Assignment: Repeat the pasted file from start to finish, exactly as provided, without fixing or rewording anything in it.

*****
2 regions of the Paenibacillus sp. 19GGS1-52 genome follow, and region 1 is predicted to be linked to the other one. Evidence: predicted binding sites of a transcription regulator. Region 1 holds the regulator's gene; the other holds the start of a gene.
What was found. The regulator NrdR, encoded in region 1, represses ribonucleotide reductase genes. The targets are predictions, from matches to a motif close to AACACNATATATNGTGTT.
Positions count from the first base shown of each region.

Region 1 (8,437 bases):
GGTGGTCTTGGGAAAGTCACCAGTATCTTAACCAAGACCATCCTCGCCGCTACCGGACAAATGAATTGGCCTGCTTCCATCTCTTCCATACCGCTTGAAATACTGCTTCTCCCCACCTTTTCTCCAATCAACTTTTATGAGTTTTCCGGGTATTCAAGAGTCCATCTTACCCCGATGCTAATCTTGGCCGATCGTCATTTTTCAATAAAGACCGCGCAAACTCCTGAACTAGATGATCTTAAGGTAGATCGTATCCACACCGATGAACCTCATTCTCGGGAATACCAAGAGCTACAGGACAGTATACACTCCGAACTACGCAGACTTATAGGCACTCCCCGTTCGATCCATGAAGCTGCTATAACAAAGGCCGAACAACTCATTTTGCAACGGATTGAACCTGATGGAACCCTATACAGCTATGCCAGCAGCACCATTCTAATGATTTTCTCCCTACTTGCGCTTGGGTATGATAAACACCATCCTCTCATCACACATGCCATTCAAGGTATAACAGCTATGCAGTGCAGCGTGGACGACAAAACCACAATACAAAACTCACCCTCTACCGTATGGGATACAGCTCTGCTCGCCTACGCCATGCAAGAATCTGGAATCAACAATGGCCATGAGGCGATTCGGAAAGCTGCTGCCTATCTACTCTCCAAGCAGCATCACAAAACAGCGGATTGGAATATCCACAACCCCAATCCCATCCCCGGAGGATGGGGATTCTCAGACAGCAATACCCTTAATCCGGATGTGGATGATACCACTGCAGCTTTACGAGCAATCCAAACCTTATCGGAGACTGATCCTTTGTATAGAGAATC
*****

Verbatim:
2 regions of the Paenibacillus sp. 19GGS1-52 genome follow, and region 1 is predicted to be linked to the other one. Evidence: predicted binding sites of a transcription regulator. Region 1 holds the regulator's gene; the other holds the start of a gene.
What was found. The regulator NrdR, encoded in region 1, represses ribonucleotide reductase genes. The targets are predictions, from matches to a motif close to AACACNATATATNGTGTT.
Positions count from the first base shown of each region.

Region 1 (8,437 bases):
GGTGGTCTTGGGAAAGTCACCAGTATCTTAACCAAGACCATCCTCGCCGCTACCGGACAAATGAATTGGCCTGCTTCCATCTCTTCCATACCGCTTGAAATACTGCTTCTCCCCACCTTTTCTCCAATCAACTTTTATGAGTTTTCCGGGTATTCAAGAGTCCATCTTACCCCGATGCTAATCTTGGCCGATCGTCATTTTTCAATAAAGACCGCGCAAACTCCTGAACTAGATGATCTTAAGGTAGATCGTATCCACACCGATGAACCTCATTCTCGGGAATACCAAGAGCTACAGGACAGTATACACTCCGAACTACGCAGACTTATAGGCACTCCCCGTTCGATCCATGAAGCTGCTATAACAAAGGCCGAACAACTCATTTTGCAACGGATTGAACCTGATGGAACCCTATACAGCTATGCCAGCAGCACCATTCTAATGATTTTCTCCCTACTTGCGCTTGGGTATGATAAACACCATCCTCTCATCACACATGCCATTCAAGGTATAACAGCTATGCAGTGCAGCGTGGACGACAAAACCACAATACAAAACTCACCCTCTACCGTATGGGATACAGCTCTGCTCGCCTACGCCATGCAAGAATCTGGAATCAACAATGGCCATGAGGCGATTCGGAAAGCTGCTGCCTATCTACTCTCCAAGCAGCATCACAAAACAGCGGATTGGAATATCCACAACCCCAATCCCATCCCCGGAGGATGGGGATTCTCAGACAGCAATACCCTTAATCCGGATGTGGATGATACCACTGCAGCTTTACGAGCAATCCAAACCTTATCGGAGACTGATCCTTTGTATAGAGAATC